NuoDB Golang Operator Now Available, Delivering On Automated Day 2 Operations
Here at NuoDB we're pretty fired-up! This week we’re saddling the horses in anticipation of our trip out to KubeCon 2019 held in San Diego next week! A bunch of us will be there showing the benefits of running the NuoDB distributed SQL database in either single or multi-cluster Kubernetes environments. We’ll also be attending a lot of the sessions and learning how others in the community are using Kubernetes.
Visit NuoDB at KubeCon
If your company is considering reducing IT infrastructure and application deployment costs by moving SQL database workloads to either on-prem or public cloud computing architectures, we encourage you to stop by booth #S53 to learn what we are up to and see a product demo or two. We'd love to meet you while there, so please stop by to say hi (and grab some nice socks)!
Kubernetes Continues to Mature Rapidly
Kubernetes has come a long way in a short time. It’s hard to believe that it was first announced just over five years ago in mid-2014. As it matures, it has continued to add game-changing features, such as container-native storage solutions. The use of Kubernetes persistent volumes allows for flexible storage options, including the deployment of storage vendors products such as OpenEBS, LinBit, Portworx, and many others by easily integrating their solution into Kubernetes via a Kubernetes storage class definition. These new storage options are real game changers for storing enterprise datasets, and offer a lot of excellent features that the Kubernetes community can now take advantage of.
When deploying enterprise SQL applications in the cloud, for best performance and resiliency, you’ll want to deploy a cloud-native database solution, one that deploys a fault-tolerant architecture directly inside your Kubernetes cluster by running multiple processes across physical locations simultaneously without any data loss or consistency issues.
Ready for Operators
So now that we’ve got container-native storage sorted, and the NuoDB cloud-native SQL database at the ready, we also want to make it simpler to deploy our database in Kubernetes. Earlier this year, we announced our Helm Operator, which was a great start, because it made it much simpler to deploy a user configurable NuoDB database.
Next up for our team was to build our Golang Operator, because it offers dramatically more user control and task automation when running a stateful app (such as a distributed SQL database) in the Kubernetes environment. The Operator can ease the management effort associated with common Day-2 operational tasks for our database, such as:
- Deploying the NuoDB Insights visual monitor
- Managing and reporting on rolling upgrades
- Backing up and recovering a database
- Autoscaling database transaction processes
With all this new functionality available to deliver, we found that there were many more choices that we needed to make, and a lot more configurations and knobs necessary for the new Operator to control. For starters, in a cloud-native world, we know that failure events are common. We expect software, hardware, or network failures to occur, and therefore we design for them.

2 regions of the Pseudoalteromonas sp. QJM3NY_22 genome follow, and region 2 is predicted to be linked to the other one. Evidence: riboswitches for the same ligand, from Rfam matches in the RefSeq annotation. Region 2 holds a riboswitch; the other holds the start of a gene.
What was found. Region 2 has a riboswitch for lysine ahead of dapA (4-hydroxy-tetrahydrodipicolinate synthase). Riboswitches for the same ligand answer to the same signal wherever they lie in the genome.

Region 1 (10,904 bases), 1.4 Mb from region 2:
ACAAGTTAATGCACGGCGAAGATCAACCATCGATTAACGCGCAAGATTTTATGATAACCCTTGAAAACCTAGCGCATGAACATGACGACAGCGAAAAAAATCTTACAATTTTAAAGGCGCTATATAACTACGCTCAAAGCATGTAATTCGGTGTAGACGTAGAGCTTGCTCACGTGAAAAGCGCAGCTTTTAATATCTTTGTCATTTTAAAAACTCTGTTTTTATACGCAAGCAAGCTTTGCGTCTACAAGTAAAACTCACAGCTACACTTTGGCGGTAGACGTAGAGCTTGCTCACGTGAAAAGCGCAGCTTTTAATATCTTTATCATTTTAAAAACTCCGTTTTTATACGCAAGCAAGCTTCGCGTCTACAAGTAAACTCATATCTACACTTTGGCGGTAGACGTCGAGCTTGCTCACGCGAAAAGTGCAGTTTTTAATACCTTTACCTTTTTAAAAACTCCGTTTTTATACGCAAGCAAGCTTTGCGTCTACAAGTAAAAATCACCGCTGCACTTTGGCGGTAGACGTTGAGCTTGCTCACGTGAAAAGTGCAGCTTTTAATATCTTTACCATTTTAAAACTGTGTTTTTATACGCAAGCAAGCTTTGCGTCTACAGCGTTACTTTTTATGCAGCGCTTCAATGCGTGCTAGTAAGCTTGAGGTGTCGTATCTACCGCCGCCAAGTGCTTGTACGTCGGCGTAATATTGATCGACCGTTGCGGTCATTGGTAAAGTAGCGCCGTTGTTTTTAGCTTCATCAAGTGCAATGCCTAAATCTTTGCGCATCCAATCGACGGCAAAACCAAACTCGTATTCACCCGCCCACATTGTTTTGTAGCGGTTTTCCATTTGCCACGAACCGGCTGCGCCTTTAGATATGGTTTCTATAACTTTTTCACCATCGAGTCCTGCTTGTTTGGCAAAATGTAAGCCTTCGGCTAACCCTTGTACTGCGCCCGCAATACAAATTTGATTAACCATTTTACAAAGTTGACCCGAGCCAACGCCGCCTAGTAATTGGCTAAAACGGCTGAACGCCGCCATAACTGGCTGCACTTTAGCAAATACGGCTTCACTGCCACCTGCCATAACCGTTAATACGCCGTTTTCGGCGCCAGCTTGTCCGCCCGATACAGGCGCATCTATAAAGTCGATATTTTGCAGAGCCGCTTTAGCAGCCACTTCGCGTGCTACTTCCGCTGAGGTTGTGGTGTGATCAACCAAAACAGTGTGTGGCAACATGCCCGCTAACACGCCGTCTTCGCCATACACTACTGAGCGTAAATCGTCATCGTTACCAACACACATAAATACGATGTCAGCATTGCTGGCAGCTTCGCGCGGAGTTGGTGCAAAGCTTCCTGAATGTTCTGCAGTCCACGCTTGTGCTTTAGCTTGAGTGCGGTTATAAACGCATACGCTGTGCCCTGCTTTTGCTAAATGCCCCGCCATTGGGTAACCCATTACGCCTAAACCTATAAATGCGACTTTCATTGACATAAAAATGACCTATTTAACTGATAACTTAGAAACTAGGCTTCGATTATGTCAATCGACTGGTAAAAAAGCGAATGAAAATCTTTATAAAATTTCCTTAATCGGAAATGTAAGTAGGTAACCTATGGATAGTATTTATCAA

Next Steps with Go
I worked on this project to release our first NuoDB Operator written in Go with Tom Gates, our lead Operator developer, lots of folks on our engineering team, and our excellent intern, Ashutosh Shukla. Together, we started by delivering parity with our Helm-based Operator, but with the Go-based Operator we were able to easily build in capability to support many various Kubernetes distributions. This level of customization wasn't available before. The use of Go simplified the development and delivery process for us, and of course the Operator simplifies the process of using our database for our users as well. Next, we were able to write the programming necessary to deploy NuoDB Insights visual monitoring "on-cluster," which is a Phase IV capability in Red Hat’s maturity model below.
All of the capabilities listed in Phase II and beyond require interactions with other pieces. For NuoDB Insights "on-cluster," which allows our users to store and manage their performance data locally and privately, the Operator installs Elasticsearch to store performance metrics and enable easy-of search capability for our database. We also added a connection with Logstash to ingest and transform the data, and Grafana for flexible query of real-time and historical performance and application workload data — combining them into a single easy-to-use visual performance monitoring and analytics dashboard. This dashboard allows NuoDB application and database admins to easily track NuoDB memory, CPU, and storage resource usage and consumption as well as the SQL application workload that it is processing in SQL transactions per second (TPS).
Now our newly available Operator also allows us to check on the status of previous steps to make sure that everything started correctly before moving on. This clears the path for us to perform more complex tasks reliably, for example, seamless rolling upgrades and the ability to fully manage backup and recovery events automatically.
Stay Tuned for New Capabilities
We’re excited about the capabilities in our new Go Operator, and are continuing to build out new functionality — so stay tuned and visit us at KubeCon + CloudNativeCon NA in booth #S53 to get a demo of our new Golang Operator, or watch our recent OpenShift Commons Briefing demo. See you at KubeCon!